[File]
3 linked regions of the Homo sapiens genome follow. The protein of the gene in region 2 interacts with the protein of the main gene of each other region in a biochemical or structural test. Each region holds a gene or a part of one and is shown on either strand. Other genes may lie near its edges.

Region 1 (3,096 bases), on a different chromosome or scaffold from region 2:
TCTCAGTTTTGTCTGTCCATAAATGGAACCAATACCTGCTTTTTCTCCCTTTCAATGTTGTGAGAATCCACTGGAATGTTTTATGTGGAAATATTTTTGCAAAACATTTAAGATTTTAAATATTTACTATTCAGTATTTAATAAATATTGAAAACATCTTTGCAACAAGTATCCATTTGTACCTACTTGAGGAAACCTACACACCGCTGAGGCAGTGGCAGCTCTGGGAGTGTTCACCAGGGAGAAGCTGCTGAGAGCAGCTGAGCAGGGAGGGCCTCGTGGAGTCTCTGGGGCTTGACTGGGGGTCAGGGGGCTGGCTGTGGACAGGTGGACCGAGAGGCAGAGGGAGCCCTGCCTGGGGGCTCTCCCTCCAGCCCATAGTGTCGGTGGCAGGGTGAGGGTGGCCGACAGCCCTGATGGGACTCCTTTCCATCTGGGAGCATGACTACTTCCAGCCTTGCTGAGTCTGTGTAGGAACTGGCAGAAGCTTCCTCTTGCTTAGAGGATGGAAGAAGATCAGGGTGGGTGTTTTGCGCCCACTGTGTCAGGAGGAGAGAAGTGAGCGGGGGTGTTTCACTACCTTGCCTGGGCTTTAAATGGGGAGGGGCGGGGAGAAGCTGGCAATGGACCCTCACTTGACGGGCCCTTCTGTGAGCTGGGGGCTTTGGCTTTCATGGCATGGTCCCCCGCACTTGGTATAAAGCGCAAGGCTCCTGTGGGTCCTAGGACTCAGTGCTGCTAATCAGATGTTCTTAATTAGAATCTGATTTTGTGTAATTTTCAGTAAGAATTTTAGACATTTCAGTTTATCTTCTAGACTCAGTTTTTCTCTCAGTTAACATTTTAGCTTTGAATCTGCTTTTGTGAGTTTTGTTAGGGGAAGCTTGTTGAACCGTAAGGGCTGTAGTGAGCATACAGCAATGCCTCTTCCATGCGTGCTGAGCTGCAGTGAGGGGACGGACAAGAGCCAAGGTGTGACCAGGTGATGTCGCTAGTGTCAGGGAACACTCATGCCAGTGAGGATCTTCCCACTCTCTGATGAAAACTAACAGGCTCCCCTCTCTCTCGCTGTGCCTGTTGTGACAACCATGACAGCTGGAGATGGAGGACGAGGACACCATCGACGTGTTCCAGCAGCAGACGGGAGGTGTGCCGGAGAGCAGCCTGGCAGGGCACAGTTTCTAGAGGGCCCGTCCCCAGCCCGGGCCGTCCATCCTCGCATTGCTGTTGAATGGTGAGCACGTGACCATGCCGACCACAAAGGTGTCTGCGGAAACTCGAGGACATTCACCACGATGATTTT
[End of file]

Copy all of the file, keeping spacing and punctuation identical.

3 linked regions of the Homo sapiens genome follow. The protein of the gene in region 2 interacts with the protein of the main gene of each other region in a biochemical or structural test. Each region holds a gene or a part of one and is shown on either strand. Other genes may lie near its edges.

Region 1 (3,096 bases), on a different chromosome or scaffold from region 2:
TCTCAGTTTTGTCTGTCCATAAATGGAACCAATACCTGCTTTTTCTCCCTTTCAATGTTGTGAGAATCCACTGGAATGTTTTATGTGGAAATATTTTTGCAAAACATTTAAGATTTTAAATATTTACTATTCAGTATTTAATAAATATTGAAAACATCTTTGCAACAAGTATCCATTTGTACCTACTTGAGGAAACCTACACACCGCTGAGGCAGTGGCAGCTCTGGGAGTGTTCACCAGGGAGAAGCTGCTGAGAGCAGCTGAGCAGGGAGGGCCTCGTGGAGTCTCTGGGGCTTGACTGGGGGTCAGGGGGCTGGCTGTGGACAGGTGGACCGAGAGGCAGAGGGAGCCCTGCCTGGGGGCTCTCCCTCCAGCCCATAGTGTCGGTGGCAGGGTGAGGGTGGCCGACAGCCCTGATGGGACTCCTTTCCATCTGGGAGCATGACTACTTCCAGCCTTGCTGAGTCTGTGTAGGAACTGGCAGAAGCTTCCTCTTGCTTAGAGGATGGAAGAAGATCAGGGTGGGTGTTTTGCGCCCACTGTGTCAGGAGGAGAGAAGTGAGCGGGGGTGTTTCACTACCTTGCCTGGGCTTTAAATGGGGAGGGGCGGGGAGAAGCTGGCAATGGACCCTCACTTGACGGGCCCTTCTGTGAGCTGGGGGCTTTGGCTTTCATGGCATGGTCCCCCGCACTTGGTATAAAGCGCAAGGCTCCTGTGGGTCCTAGGACTCAGTGCTGCTAATCAGATGTTCTTAATTAGAATCTGATTTTGTGTAATTTTCAGTAAGAATTTTAGACATTTCAGTTTATCTTCTAGACTCAGTTTTTCTCTCAGTTAACATTTTAGCTTTGAATCTGCTTTTGTGAGTTTTGTTAGGGGAAGCTTGTTGAACCGTAAGGGCTGTAGTGAGCATACAGCAATGCCTCTTCCATGCGTGCTGAGCTGCAGTGAGGGGACGGACAAGAGCCAAGGTGTGACCAGGTGATGTCGCTAGTGTCAGGGAACACTCATGCCAGTGAGGATCTTCCCACTCTCTGATGAAAACTAACAGGCTCCCCTCTCTCTCGCTGTGCCTGTTGTGACAACCATGACAGCTGGAGATGGAGGACGAGGACACCATCGACGTGTTCCAGCAGCAGACGGGAGGTGTGCCGGAGAGCAGCCTGGCAGGGCACAGTTTCTAGAGGGCCCGTCCCCAGCCCGGGCCGTCCATCCTCGCATTGCTGTTGAATGGTGAGCACGTGACCATGCCGACCACAAAGGTGTCTGCGGAAACTCGAGGACATTCACCACGATGATTTT